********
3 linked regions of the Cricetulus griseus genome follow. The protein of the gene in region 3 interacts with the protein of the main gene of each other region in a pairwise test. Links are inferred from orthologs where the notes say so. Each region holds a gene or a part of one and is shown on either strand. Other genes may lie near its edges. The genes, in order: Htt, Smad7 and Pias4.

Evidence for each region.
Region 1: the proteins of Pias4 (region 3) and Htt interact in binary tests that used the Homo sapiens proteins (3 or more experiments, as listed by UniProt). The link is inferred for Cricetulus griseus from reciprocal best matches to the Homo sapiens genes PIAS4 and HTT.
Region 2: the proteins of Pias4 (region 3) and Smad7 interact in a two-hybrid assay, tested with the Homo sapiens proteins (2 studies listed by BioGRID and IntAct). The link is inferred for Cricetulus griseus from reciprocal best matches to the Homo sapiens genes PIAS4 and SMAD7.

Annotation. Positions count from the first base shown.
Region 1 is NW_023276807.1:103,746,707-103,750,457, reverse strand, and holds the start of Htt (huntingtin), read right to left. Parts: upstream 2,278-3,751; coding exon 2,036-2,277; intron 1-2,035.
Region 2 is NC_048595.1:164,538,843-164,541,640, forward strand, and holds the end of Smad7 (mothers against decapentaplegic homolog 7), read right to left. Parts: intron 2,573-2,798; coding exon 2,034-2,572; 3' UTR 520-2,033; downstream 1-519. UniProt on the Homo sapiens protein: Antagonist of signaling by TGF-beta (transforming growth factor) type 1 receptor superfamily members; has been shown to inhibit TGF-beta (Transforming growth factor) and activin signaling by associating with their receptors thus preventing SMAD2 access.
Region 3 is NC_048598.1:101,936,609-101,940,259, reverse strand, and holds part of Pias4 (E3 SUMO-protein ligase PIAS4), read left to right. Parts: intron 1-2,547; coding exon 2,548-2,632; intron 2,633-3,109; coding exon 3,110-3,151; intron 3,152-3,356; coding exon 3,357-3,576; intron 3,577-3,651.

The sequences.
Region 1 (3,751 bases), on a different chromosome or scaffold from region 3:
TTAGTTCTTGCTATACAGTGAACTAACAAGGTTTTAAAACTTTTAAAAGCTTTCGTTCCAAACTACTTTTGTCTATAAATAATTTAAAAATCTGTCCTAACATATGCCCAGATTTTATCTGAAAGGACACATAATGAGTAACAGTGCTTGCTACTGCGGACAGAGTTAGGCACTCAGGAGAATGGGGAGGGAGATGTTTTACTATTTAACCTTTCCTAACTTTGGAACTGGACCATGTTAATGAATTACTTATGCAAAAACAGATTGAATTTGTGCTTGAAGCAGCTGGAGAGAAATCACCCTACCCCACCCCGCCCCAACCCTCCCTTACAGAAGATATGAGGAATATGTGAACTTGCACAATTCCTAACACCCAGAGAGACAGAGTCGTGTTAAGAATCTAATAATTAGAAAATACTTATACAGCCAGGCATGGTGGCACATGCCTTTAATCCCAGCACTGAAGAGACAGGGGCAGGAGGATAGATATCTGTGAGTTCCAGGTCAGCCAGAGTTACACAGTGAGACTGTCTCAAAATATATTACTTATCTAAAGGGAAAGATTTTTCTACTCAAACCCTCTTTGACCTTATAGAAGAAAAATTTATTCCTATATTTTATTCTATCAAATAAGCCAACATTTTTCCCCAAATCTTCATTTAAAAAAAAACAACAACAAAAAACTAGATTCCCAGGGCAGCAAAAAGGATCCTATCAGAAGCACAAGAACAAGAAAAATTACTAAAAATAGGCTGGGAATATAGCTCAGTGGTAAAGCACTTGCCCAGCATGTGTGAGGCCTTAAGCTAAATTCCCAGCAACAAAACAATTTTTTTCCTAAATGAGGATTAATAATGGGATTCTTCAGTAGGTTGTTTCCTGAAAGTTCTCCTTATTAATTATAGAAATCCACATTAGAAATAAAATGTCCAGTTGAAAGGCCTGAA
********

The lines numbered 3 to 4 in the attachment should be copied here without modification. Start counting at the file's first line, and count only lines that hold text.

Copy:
Region 1: the proteins of Pias4 (region 3) and Htt interact in binary tests that used the Homo sapiens proteins (3 or more experiments, as listed by UniProt). The link is inferred for Cricetulus griseus from reciprocal best matches to the Homo sapiens genes PIAS4 and HTT.
Region 2: the proteins of Pias4 (region 3) and Smad7 interact in a two-hybrid assay, tested with the Homo sapiens proteins (2 studies listed by BioGRID and IntAct). The link is inferred for Cricetulus griseus from reciprocal best matches to the Homo sapiens genes PIAS4 and SMAD7.